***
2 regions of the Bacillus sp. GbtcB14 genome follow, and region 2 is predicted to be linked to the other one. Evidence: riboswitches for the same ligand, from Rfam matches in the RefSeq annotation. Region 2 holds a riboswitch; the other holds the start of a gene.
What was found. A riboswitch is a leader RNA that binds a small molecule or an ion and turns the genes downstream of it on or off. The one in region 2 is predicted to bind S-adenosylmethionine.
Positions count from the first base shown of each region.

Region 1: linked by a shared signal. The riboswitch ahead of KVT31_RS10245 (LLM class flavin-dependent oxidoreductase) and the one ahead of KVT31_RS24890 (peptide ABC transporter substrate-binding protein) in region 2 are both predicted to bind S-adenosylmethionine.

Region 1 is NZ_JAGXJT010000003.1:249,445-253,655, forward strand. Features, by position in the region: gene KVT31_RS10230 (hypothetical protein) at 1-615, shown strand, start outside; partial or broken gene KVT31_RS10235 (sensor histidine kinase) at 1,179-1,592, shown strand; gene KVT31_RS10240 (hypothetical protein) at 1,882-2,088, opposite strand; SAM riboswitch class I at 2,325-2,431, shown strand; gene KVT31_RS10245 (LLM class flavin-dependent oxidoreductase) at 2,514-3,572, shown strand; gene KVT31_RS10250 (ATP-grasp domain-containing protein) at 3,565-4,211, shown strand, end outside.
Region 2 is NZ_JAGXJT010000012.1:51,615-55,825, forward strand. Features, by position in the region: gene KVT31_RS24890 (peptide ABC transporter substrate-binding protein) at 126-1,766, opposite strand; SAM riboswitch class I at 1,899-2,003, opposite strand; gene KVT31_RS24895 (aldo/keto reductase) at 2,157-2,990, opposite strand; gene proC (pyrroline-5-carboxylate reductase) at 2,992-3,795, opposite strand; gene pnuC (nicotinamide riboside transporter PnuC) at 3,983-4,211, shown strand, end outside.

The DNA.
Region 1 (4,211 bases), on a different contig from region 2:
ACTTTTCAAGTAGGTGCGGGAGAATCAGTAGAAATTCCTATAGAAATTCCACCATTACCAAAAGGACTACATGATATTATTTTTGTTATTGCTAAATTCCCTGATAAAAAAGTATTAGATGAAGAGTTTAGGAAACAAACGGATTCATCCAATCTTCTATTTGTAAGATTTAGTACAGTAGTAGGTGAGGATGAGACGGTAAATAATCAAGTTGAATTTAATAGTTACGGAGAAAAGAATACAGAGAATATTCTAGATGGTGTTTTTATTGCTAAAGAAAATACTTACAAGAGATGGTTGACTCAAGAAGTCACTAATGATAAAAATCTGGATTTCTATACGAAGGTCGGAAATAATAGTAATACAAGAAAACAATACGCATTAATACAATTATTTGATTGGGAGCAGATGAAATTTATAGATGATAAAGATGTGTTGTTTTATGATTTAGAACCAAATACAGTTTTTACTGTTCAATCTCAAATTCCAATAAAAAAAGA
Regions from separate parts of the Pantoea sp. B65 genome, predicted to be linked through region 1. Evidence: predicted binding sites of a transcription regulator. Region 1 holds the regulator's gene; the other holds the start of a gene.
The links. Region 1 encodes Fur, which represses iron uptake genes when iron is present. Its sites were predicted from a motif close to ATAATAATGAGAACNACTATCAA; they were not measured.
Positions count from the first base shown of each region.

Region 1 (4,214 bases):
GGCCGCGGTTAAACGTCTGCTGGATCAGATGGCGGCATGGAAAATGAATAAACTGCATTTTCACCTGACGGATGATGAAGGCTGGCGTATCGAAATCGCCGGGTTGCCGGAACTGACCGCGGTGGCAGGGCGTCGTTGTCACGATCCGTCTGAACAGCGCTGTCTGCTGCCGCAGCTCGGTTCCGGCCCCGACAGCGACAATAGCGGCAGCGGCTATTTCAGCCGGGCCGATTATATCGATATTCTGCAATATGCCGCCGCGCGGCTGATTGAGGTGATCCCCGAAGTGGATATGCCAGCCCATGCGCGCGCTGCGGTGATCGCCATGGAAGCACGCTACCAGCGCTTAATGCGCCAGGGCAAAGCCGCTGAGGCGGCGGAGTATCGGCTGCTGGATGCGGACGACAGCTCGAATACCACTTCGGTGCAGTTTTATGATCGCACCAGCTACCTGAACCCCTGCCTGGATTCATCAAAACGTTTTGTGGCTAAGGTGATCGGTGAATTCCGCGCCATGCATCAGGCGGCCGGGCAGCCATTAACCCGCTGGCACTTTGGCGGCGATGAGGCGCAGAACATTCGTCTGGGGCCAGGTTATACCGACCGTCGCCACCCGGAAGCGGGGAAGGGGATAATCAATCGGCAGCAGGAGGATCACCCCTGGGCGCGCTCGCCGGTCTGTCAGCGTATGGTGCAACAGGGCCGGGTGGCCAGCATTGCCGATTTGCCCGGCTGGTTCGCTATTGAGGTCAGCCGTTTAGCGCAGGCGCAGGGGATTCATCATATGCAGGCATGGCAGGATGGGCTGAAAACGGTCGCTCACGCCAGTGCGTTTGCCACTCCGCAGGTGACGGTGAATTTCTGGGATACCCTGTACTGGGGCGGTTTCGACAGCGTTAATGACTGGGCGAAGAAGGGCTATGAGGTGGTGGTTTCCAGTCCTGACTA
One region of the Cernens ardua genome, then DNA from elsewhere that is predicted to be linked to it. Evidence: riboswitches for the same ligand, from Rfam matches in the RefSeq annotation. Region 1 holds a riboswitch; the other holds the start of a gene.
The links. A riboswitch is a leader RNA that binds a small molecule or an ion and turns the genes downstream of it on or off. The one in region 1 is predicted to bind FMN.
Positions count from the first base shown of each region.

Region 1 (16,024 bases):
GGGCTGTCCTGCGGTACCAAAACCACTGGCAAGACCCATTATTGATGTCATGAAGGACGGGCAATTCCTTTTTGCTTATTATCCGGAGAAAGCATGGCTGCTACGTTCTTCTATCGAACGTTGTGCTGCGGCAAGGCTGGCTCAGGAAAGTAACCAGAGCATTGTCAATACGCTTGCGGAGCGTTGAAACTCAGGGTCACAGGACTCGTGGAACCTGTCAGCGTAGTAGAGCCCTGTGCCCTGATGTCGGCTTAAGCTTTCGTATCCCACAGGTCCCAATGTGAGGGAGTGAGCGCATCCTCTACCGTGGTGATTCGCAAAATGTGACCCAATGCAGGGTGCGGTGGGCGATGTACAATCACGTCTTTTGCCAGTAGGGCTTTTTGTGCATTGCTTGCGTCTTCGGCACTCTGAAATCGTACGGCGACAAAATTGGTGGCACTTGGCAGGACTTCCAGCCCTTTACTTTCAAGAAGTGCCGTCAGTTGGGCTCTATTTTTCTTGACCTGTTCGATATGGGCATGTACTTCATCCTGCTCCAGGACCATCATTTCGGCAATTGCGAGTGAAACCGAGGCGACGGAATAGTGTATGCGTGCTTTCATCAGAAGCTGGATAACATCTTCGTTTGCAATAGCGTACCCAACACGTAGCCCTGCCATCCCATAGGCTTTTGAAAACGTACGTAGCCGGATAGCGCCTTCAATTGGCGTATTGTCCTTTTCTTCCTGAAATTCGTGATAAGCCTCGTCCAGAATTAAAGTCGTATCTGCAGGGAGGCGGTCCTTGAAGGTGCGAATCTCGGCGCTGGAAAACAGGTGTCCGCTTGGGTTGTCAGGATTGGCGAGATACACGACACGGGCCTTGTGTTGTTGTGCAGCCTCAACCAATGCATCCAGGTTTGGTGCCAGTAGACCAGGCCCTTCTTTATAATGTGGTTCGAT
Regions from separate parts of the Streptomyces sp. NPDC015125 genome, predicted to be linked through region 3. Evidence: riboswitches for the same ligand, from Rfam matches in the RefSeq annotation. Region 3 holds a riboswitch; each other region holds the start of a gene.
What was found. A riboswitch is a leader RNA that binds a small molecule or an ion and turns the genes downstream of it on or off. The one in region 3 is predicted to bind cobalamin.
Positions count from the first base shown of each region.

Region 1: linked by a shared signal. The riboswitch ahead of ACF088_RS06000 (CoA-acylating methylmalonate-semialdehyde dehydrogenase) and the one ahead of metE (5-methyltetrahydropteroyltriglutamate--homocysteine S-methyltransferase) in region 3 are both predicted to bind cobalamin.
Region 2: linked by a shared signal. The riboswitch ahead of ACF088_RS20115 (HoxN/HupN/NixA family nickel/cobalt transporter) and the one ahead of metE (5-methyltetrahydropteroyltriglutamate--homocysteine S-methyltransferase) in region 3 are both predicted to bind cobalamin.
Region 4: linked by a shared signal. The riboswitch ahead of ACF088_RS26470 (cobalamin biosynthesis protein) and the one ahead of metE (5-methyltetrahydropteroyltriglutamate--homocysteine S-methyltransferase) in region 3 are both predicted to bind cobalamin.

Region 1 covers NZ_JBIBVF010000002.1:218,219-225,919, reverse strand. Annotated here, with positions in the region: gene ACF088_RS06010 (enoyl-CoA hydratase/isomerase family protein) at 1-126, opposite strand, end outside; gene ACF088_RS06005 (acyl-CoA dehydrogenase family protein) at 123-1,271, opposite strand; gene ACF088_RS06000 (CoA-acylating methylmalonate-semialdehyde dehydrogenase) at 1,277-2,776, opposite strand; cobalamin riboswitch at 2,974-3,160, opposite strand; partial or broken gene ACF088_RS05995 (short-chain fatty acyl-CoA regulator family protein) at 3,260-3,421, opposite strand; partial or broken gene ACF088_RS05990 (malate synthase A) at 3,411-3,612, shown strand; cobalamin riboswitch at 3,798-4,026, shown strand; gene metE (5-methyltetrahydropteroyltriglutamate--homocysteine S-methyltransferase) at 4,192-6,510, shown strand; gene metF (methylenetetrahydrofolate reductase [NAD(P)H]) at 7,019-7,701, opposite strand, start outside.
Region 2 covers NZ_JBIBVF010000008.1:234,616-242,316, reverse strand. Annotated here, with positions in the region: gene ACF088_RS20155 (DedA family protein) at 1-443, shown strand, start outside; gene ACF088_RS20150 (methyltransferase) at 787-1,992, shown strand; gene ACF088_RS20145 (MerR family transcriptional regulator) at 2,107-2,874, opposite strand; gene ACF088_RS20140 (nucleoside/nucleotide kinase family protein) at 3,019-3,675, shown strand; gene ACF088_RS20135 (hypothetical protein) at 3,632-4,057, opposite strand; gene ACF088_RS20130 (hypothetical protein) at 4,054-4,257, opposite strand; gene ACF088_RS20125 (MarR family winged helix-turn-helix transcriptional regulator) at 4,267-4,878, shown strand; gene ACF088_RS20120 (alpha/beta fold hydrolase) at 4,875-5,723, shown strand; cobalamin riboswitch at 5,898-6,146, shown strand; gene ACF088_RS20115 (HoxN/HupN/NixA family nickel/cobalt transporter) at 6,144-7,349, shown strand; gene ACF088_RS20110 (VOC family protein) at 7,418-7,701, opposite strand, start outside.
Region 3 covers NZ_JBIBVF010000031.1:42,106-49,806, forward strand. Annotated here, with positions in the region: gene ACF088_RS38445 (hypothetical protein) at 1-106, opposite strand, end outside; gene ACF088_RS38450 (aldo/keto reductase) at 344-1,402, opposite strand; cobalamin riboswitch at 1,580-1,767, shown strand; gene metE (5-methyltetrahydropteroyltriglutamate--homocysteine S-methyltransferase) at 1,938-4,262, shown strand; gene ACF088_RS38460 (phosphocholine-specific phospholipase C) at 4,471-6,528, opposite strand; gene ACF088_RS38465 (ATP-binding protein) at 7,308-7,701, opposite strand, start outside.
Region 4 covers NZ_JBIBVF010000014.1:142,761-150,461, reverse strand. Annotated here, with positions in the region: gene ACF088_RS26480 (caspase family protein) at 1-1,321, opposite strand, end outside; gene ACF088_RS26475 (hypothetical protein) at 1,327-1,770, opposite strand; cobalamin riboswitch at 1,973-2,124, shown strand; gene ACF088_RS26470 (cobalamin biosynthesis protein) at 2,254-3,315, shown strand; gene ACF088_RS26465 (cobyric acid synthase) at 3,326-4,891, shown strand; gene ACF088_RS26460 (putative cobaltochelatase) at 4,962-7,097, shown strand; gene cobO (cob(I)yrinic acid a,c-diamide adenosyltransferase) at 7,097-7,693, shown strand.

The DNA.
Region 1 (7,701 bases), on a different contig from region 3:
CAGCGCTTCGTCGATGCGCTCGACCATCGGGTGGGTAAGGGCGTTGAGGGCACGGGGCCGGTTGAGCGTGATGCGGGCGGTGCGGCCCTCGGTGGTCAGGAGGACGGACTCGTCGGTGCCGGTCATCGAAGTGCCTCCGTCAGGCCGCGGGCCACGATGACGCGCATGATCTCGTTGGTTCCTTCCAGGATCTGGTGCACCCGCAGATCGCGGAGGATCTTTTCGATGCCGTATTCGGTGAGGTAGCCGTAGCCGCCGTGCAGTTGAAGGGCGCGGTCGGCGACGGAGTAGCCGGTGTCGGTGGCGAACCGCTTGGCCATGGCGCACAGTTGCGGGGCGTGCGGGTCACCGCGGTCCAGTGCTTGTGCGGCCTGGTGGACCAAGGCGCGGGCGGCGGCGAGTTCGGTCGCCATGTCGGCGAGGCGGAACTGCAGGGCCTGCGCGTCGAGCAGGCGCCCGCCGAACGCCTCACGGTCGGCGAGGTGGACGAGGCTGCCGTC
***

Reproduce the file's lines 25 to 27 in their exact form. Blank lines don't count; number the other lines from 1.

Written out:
Region 4: linked by a shared signal. The riboswitch ahead of ACF088_RS26470 (cobalamin biosynthesis protein) and the one ahead of metE (5-methyltetrahydropteroyltriglutamate--homocysteine S-methyltransferase) in region 3 are both predicted to bind cobalamin.

Region 1 covers NZ_JBIBVF010000002.1:218,219-225,919, reverse strand. Annotated here, with positions in the region: gene ACF088_RS06010 (enoyl-CoA hydratase/isomerase family protein) at 1-126, opposite strand, end outside; gene ACF088_RS06005 (acyl-CoA dehydrogenase family protein) at 123-1,271, opposite strand; gene ACF088_RS06000 (CoA-acylating methylmalonate-semialdehyde dehydrogenase) at 1,277-2,776, opposite strand; cobalamin riboswitch at 2,974-3,160, opposite strand; partial or broken gene ACF088_RS05995 (short-chain fatty acyl-CoA regulator family protein) at 3,260-3,421, opposite strand; partial or broken gene ACF088_RS05990 (malate synthase A) at 3,411-3,612, shown strand; cobalamin riboswitch at 3,798-4,026, shown strand; gene metE (5-methyltetrahydropteroyltriglutamate--homocysteine S-methyltransferase) at 4,192-6,510, shown strand; gene metF (methylenetetrahydrofolate reductase [NAD(P)H]) at 7,019-7,701, opposite strand, start outside.
Region 2 covers NZ_JBIBVF010000008.1:234,616-242,316, reverse strand. Annotated here, with positions in the region: gene ACF088_RS20155 (DedA family protein) at 1-443, shown strand, start outside; gene ACF088_RS20150 (methyltransferase) at 787-1,992, shown strand; gene ACF088_RS20145 (MerR family transcriptional regulator) at 2,107-2,874, opposite strand; gene ACF088_RS20140 (nucleoside/nucleotide kinase family protein) at 3,019-3,675, shown strand; gene ACF088_RS20135 (hypothetical protein) at 3,632-4,057, opposite strand; gene ACF088_RS20130 (hypothetical protein) at 4,054-4,257, opposite strand; gene ACF088_RS20125 (MarR family winged helix-turn-helix transcriptional regulator) at 4,267-4,878, shown strand; gene ACF088_RS20120 (alpha/beta fold hydrolase) at 4,875-5,723, shown strand; cobalamin riboswitch at 5,898-6,146, shown strand; gene ACF088_RS20115 (HoxN/HupN/NixA family nickel/cobalt transporter) at 6,144-7,349, shown strand; gene ACF088_RS20110 (VOC family protein) at 7,418-7,701, opposite strand, start outside.